You would be surprised to know how many properties are sitting vacant on the market for month after month. Some owners and Agents have an attitude that says “I have gotten X amount in the past or My Realtor told me it was worth Y so I am not going to give it away. If I price it too low, then I will only get tenants who can’t afford it. (Wrong – the tenants who budget their money and intend to pay their bills are know where the best values are).
Its like the fisherman who stays in the same place on the shore using the same bait he has used for 20 years and belives the fishing is terrible.
We will cover Property Condition in a future article.
IS IT A GOOD TIME TO BUY?
Are we in a free fall, or is this a great opportunity to add another property to your real estate portfolio? That is a good question. Noted financial advisor Dave Ramsey (nationally syndicated radio talk show host and Fox News contributor) recently said in
In addition, last week I was at the national convention for the National Association of Residential Property Managers (NARPM), and heard a talk given by Paul Brewbaker, Ph.D., Chief Economist for the Bank of Hawaii. He stated that despite the current financial upheaval, it appears that we have seen the low in the real estate market and he sees considerable improvement by 2012.
Interest rates are near historic levels and prices have fallen to 2003 levels or lower. Most properties on the MLS are still priced too high, but I am seeing investors moving back into the market if they can find the right deal. Whether foreclosure, short sale, forced sale or if the seller has owned the property long enough to have sufficient equity that they can afford to price it at the current market, there are some great deals to be had. The key is to find the values out there and conservatively estimate your rental income. I can’t tell you how many investors have come to us in the past few years having purchased a property with unrealistic assumptions about rental values Usually they were assured that they could get an unrealistic amount for rent by uninformed Realtors. These people are hurting.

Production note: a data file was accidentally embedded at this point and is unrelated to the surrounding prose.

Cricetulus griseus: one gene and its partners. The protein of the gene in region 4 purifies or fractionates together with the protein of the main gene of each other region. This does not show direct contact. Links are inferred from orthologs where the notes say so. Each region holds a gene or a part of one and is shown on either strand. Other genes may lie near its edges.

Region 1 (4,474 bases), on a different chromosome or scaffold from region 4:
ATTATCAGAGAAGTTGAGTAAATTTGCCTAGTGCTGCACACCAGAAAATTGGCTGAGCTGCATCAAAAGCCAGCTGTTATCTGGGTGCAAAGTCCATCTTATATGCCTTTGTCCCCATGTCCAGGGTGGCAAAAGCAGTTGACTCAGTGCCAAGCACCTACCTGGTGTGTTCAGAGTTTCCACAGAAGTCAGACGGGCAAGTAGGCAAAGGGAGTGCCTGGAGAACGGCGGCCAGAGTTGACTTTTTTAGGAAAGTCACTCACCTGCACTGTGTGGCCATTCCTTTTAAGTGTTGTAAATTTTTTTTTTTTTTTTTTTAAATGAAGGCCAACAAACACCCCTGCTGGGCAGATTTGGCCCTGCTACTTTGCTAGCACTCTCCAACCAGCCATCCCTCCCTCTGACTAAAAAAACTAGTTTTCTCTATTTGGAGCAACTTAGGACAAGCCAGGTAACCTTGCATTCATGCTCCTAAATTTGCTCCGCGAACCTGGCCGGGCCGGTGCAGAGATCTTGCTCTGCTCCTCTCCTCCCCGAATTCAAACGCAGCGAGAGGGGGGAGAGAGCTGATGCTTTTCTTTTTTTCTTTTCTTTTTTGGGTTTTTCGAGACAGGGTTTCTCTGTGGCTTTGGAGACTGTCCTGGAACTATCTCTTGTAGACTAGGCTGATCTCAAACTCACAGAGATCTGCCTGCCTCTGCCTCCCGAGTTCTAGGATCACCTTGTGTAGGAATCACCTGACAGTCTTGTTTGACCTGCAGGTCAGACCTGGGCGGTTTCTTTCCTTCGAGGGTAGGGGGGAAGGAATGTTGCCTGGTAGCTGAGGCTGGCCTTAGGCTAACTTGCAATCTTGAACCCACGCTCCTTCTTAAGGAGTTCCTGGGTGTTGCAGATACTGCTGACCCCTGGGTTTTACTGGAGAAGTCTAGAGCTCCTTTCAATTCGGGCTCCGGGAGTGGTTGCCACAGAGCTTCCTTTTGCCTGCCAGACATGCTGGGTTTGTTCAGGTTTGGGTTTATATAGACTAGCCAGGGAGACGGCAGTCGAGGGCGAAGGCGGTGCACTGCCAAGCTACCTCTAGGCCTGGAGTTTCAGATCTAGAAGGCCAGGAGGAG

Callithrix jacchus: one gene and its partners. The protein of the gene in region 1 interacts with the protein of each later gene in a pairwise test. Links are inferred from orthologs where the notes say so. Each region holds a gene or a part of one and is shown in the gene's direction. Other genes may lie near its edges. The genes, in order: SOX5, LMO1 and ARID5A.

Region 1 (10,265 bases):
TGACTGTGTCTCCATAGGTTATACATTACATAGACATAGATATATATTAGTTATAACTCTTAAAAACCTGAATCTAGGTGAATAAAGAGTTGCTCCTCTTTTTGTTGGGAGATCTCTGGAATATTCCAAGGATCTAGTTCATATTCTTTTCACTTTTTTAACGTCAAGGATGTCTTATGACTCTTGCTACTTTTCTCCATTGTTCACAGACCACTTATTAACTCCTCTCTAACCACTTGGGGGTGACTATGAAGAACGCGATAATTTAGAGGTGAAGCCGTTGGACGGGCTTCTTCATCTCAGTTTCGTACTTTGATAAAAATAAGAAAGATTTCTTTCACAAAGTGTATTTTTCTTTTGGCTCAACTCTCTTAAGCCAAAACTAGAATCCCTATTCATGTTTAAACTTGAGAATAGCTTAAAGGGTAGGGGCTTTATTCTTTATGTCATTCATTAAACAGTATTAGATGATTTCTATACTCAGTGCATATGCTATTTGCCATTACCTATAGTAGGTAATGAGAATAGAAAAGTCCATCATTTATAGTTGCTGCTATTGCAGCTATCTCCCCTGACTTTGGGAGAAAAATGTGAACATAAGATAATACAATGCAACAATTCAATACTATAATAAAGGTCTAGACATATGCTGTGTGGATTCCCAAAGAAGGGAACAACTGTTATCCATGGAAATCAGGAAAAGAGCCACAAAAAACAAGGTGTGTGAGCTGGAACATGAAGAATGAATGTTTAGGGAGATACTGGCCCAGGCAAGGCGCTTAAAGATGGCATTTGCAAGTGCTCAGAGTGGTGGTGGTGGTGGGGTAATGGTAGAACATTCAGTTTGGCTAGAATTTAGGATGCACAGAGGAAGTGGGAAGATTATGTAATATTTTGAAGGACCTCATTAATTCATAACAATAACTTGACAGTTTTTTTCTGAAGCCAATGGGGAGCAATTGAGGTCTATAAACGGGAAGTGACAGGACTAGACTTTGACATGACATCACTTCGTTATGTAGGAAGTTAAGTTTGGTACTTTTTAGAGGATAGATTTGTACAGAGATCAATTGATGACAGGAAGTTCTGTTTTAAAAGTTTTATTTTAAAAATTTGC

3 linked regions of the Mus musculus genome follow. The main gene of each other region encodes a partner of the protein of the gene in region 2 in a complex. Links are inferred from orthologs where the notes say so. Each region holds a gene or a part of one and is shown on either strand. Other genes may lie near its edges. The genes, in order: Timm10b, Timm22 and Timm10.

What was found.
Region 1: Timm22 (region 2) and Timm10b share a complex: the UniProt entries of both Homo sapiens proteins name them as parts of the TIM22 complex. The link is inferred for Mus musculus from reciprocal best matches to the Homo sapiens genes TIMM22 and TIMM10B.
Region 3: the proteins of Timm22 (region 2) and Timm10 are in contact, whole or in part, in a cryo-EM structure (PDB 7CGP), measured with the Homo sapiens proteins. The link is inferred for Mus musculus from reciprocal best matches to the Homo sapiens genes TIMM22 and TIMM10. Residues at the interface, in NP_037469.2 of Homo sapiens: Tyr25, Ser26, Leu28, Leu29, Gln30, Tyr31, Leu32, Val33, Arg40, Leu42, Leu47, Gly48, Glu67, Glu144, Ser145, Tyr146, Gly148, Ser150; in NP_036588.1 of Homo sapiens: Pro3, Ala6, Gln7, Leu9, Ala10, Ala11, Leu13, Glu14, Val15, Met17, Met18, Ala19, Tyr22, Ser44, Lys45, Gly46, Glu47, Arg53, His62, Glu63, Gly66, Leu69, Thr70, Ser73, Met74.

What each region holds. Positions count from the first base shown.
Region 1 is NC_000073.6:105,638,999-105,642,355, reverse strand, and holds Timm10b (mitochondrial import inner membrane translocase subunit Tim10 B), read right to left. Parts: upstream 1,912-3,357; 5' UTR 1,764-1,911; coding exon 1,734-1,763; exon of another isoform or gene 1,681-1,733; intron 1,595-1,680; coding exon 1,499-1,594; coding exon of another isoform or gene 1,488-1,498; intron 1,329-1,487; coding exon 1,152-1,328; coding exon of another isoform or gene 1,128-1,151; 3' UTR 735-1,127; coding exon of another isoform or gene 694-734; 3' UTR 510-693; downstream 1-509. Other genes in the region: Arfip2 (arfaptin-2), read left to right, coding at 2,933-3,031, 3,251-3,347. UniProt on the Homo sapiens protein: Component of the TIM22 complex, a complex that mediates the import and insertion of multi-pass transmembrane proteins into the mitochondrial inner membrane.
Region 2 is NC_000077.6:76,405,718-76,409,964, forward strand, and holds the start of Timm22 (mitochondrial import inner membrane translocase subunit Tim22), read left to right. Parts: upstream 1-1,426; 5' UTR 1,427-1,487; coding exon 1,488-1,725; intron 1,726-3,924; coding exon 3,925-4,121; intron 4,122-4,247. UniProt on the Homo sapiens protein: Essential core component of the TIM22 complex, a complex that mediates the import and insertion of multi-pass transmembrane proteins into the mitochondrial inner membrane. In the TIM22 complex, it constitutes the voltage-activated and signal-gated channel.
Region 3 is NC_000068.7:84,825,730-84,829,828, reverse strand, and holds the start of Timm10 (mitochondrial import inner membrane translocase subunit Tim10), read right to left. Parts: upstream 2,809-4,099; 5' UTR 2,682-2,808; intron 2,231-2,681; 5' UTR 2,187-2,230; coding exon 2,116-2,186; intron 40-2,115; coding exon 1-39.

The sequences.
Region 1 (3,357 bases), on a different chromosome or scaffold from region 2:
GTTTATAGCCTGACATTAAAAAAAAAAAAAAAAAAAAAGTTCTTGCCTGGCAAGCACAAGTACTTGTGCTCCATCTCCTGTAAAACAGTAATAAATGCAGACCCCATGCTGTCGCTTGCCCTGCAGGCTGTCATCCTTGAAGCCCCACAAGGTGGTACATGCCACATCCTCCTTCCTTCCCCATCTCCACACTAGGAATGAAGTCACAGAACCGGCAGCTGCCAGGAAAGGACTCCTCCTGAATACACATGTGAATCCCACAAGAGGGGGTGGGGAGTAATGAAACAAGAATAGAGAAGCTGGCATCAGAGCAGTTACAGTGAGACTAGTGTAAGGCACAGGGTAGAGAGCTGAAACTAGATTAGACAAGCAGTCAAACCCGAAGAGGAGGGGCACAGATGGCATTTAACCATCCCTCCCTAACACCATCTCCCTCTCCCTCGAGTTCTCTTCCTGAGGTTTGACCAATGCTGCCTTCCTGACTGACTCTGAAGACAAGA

An example of a recent transaction we were part of was a small 3/2 with pool which sold for $140k. This property could conservatively rent for $1100/month. With 20% down, your mortgage payment for a 30 year note at 5.75 would be $655. P&I.. If taxes and insurance were $1800 & $1200 your total expense per month would be $905. Not a bad return even before appreciation. This is my style of investing. Low risk and good upside potential on a property which will pay for itself. I do not like having to add additional funds for repairs or taxes. Another investor I know paid 365k in 2005 for a 3/2. That same home is now on the market at 225k. (Can you say “On Sale”?)
No one can say for certain that prices couldn’t fall further, but with the consistent appeal of Florida sunshine and with Baby Boomers nearing retirement, most experts believe that we are just in a deep correction from an over heated market of the early 2000’s. Warren Buffet said in a recent interview “I believe you should be greedy when everyone else is fearful, and fearful when everyone else is greedy”. Five years from now, I believe we will look back and wish we had added more to our real estate portfolio in 2008-2009.
If you would like to look into the possibility of acquiring additional properties, let us know. We are compiling a list of good properties that we would be happy to help you purchase.